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What Is Growth-Driven Design? The Strategy Phase

Posted at Aug 28, 2018 11:21:00 AM by Sarah Harper | Share

Designing for growth in your website allows you to meet the current and future needs of your end users. The strategy phase is the first phase of growth-driven design, and arguably the most important. It is the foundation upon which you will build. In this phase, you will determine the goals of your website, evaluate and audit your current website, and strategize what elements you need in your new website.

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1. Define Your Website Goals

In the first step of the strategy phase, you will define your website goals. This step is key to the success of your site and to the growth-driven design process. Without goals, you don't know what to measure and thus cannot determine if your efforts are successful or not.

Think carefully about what business objectives you are trying to achieve through your new website. Do you want people to buy products? Do you want people to engage with the site and provide their contact information? Do you want people to share content from the site? Whatever your specific goals may be, outline them clearly so that you are able to measure them as you go through the growth-driven design process and adjust your efforts to best achieve them.

In addition to thinking about your goals, take some time to think about your key performance indicators (KPIs). How will you measure the goals that you are setting? What metrics are you looking for?

2. Craft Your Buyer Personas

The second step of the strategy phase is to identify and craft your buyer personas. Understanding the needs and the motivations of your end users is vital to the success of your business.

Buyer personas help you do this, as they are fictional representations of your ideal customers. Your buyer personas are based on real data as well as educated guesses about their demographics, motivations, and goals. As designing for growth is a user-centered process, it is important to get a thorough sense of who your users are right from the beginning and understand what those users are trying to accomplish when visiting your site.

3. Gather Quantitative and Qualitative data

The third step of the strategy phase is auditing your current site and doing qualitative user research.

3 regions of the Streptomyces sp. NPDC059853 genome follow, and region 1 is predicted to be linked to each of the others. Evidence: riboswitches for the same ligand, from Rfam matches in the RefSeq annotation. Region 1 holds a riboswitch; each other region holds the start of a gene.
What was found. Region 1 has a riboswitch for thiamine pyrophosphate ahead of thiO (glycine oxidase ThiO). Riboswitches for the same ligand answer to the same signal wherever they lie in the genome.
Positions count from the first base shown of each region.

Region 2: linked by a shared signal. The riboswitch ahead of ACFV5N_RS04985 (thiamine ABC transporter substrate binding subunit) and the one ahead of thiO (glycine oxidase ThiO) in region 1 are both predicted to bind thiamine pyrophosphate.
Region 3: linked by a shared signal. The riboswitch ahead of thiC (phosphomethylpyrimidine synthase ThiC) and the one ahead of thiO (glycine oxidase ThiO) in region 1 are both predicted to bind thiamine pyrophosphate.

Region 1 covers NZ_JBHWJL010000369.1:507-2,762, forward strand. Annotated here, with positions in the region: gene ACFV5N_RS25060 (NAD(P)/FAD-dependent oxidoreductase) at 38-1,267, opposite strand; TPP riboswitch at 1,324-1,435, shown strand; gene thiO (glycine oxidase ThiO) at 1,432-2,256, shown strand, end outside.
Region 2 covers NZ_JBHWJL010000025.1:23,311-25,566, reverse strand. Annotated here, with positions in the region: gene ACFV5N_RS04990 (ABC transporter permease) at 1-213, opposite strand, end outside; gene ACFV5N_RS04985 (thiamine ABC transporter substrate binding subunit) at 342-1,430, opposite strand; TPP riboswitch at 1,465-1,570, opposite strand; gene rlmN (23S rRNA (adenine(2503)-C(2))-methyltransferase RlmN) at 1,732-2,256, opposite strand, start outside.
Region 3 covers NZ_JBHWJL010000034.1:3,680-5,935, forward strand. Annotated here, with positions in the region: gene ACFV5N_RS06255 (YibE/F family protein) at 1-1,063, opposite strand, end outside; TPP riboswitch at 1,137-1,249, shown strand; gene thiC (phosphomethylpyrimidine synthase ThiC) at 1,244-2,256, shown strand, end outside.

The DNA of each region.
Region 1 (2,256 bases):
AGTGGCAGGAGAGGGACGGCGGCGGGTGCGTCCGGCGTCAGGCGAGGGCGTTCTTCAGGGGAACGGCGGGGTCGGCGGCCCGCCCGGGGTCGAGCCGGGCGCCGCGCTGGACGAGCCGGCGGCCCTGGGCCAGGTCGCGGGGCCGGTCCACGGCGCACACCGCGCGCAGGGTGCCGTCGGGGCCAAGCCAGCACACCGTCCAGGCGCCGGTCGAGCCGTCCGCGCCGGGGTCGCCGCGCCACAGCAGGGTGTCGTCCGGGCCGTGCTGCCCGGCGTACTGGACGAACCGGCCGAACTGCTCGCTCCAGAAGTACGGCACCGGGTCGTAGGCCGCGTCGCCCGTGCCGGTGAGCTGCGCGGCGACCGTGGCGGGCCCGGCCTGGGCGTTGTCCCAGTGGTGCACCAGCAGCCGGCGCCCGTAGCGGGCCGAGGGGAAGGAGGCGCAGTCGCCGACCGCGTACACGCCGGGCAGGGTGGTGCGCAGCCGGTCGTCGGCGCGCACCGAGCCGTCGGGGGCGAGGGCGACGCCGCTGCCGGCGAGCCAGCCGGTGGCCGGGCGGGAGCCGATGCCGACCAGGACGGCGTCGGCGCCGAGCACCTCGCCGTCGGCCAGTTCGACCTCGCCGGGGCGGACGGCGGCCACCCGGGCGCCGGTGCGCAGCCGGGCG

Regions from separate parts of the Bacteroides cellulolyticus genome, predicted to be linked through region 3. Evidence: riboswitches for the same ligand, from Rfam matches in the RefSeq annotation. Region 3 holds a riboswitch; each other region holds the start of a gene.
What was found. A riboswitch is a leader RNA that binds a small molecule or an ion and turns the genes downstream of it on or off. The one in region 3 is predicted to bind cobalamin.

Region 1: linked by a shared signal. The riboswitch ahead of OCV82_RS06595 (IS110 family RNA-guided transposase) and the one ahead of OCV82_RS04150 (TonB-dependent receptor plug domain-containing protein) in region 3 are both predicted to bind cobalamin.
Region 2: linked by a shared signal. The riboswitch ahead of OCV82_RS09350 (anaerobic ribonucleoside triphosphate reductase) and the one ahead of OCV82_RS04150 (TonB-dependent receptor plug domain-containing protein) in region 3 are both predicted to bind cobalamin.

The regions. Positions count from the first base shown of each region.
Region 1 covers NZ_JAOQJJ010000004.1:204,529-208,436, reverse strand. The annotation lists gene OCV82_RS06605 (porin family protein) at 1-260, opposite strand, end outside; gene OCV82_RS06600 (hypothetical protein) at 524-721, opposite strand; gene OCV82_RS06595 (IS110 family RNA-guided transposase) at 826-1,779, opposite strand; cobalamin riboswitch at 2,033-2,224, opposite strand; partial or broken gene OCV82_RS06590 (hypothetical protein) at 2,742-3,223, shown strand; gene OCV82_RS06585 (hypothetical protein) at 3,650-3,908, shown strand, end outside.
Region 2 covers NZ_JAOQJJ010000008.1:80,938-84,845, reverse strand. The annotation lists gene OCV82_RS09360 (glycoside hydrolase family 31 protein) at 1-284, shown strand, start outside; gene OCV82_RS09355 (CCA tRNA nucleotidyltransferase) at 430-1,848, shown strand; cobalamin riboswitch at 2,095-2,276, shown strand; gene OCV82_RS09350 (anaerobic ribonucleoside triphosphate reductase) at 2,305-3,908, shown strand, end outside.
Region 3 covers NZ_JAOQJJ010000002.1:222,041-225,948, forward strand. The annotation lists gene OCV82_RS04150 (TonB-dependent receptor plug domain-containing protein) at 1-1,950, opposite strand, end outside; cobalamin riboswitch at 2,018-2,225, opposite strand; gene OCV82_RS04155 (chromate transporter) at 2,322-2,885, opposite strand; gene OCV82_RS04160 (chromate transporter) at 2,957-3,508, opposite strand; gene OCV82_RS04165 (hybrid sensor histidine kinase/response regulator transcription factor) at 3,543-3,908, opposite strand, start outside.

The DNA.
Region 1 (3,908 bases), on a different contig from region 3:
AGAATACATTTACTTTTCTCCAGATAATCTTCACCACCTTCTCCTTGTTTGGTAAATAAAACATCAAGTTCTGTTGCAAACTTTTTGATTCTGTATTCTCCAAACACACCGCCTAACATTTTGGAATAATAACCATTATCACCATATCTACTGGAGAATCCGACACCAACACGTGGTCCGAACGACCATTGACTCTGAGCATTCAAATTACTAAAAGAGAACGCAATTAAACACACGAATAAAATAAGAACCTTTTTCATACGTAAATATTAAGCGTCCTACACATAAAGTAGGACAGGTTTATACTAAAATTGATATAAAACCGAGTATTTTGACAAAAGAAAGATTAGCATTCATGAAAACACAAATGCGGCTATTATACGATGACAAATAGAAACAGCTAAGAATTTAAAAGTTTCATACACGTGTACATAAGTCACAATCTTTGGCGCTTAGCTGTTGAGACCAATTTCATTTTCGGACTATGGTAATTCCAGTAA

You want to take a hard look at your current website. Dig deeply through your current website analytics. Look at how your current website visitors are finding your site. How are they interacting with the site once they get there? Are there particular pages that users are interacting with a lot and staying on for a long time? Are there pages that have very high bounce rates?

After you have collected this quantitative data, you also want to reach out to some of your current users to collect qualitative data. This qualitative data will help you gain an even better understanding of your users, their goals, and their pain points. In this qualitative step of designing for growth, you may uncover information that will validate some of the assumptions you used in your persona creation. You may also discover information that allows you to add more detail to your buyer personas.

4. Prioritize Your Wish List

The final step of the strategy stage is the development and prioritization of your website wish list. 

Schedule a brainstorming session with your team and use what you have learned in the previous steps of the strategy phase to come up with a wish list of things you'd like to include on the new website. These ideas can range from pages to be included to functionality to design elements and beyond. This is your time to be creative and really think about what you want in your new site. Once you have spent some time brainstorming, you should have a lengthy list of ideas for your new website.

After you have your wish list created, it's time to prioritize. With your team, run an 80/20 analysis of all of the items on your lengthy wish list. To do this, try to identify the 20% of the items that will have 80% of the impact or value for your end users. Evaluate if items are a "must have" or if they are merely nice to have. Also ask yourself if the items are absolutely necessary for the launch pad website or if are they things that could be incorporated at a later date as part of the continuous improvement process.

Now that you have completed the strategy stage while designing for growth, you have a deeper knowledge of your users and their needs. You are ready to move on to the next step of the growth-driven design process, building your launch pad website.

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Tags: Web Design

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